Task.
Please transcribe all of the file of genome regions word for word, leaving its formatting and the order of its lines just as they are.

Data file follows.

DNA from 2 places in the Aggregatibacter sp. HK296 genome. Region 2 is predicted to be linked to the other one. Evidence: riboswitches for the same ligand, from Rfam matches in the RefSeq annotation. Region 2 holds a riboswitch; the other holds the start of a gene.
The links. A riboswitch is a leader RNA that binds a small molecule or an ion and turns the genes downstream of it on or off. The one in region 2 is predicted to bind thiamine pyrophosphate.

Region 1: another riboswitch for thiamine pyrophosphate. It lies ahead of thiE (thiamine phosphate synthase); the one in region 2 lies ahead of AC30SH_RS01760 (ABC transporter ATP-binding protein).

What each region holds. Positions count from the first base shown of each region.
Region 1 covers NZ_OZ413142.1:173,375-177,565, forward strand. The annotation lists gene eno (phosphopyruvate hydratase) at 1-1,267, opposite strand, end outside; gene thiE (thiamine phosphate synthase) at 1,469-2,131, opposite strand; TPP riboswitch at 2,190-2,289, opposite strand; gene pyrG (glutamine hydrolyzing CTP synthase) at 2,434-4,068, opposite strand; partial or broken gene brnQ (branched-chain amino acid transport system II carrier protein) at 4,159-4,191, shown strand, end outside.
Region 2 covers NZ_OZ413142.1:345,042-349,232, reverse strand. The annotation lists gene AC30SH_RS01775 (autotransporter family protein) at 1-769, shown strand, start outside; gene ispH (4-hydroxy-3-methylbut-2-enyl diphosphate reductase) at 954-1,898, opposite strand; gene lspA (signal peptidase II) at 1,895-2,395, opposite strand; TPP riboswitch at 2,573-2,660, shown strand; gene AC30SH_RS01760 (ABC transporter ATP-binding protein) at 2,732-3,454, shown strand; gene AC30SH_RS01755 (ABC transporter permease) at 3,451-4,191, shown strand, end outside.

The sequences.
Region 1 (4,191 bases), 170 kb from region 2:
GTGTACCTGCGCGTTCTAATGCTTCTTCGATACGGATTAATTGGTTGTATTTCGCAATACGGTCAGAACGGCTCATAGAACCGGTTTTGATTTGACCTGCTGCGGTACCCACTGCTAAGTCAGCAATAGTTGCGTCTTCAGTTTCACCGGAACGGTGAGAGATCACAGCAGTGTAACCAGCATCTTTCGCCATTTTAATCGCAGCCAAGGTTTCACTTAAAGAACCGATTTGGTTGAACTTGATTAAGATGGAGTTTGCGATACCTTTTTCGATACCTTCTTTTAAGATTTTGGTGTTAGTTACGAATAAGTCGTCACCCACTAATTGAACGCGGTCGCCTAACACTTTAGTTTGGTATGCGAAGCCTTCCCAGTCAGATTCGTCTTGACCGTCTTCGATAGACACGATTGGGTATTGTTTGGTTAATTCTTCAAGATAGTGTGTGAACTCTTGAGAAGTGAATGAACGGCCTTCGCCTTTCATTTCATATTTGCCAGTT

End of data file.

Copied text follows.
DNA from 2 places in the Aggregatibacter sp. HK296 genome. Region 2 is predicted to be linked to the other one. Evidence: riboswitches for the same ligand, from Rfam matches in the RefSeq annotation. Region 2 holds a riboswitch; the other holds the start of a gene.
The links. A riboswitch is a leader RNA that binds a small molecule or an ion and turns the genes downstream of it on or off. The one in region 2 is predicted to bind thiamine pyrophosphate.

Region 1: another riboswitch for thiamine pyrophosphate. It lies ahead of thiE (thiamine phosphate synthase); the one in region 2 lies ahead of AC30SH_RS01760 (ABC transporter ATP-binding protein).

What each region holds. Positions count from the first base shown of each region.
Region 1 covers NZ_OZ413142.1:173,375-177,565, forward strand. The annotation lists gene eno (phosphopyruvate hydratase) at 1-1,267, opposite strand, end outside; gene thiE (thiamine phosphate synthase) at 1,469-2,131, opposite strand; TPP riboswitch at 2,190-2,289, opposite strand; gene pyrG (glutamine hydrolyzing CTP synthase) at 2,434-4,068, opposite strand; partial or broken gene brnQ (branched-chain amino acid transport system II carrier protein) at 4,159-4,191, shown strand, end outside.
Region 2 covers NZ_OZ413142.1:345,042-349,232, reverse strand. The annotation lists gene AC30SH_RS01775 (autotransporter family protein) at 1-769, shown strand, start outside; gene ispH (4-hydroxy-3-methylbut-2-enyl diphosphate reductase) at 954-1,898, opposite strand; gene lspA (signal peptidase II) at 1,895-2,395, opposite strand; TPP riboswitch at 2,573-2,660, shown strand; gene AC30SH_RS01760 (ABC transporter ATP-binding protein) at 2,732-3,454, shown strand; gene AC30SH_RS01755 (ABC transporter permease) at 3,451-4,191, shown strand, end outside.

The sequences.
Region 1 (4,191 bases), 170 kb from region 2:
GTGTACCTGCGCGTTCTAATGCTTCTTCGATACGGATTAATTGGTTGTATTTCGCAATACGGTCAGAACGGCTCATAGAACCGGTTTTGATTTGACCTGCTGCGGTACCCACTGCTAAGTCAGCAATAGTTGCGTCTTCAGTTTCACCGGAACGGTGAGAGATCACAGCAGTGTAACCAGCATCTTTCGCCATTTTAATCGCAGCCAAGGTTTCACTTAAAGAACCGATTTGGTTGAACTTGATTAAGATGGAGTTTGCGATACCTTTTTCGATACCTTCTTTTAAGATTTTGGTGTTAGTTACGAATAAGTCGTCACCCACTAATTGAACGCGGTCGCCTAACACTTTAGTTTGGTATGCGAAGCCTTCCCAGTCAGATTCGTCTTGACCGTCTTCGATAGACACGATTGGGTATTGTTTGGTTAATTCTTCAAGATAGTGTGTGAACTCTTGAGAAGTGAATGAACGGCCTTCGCCTTTCATTTCATATTTGCCAGTT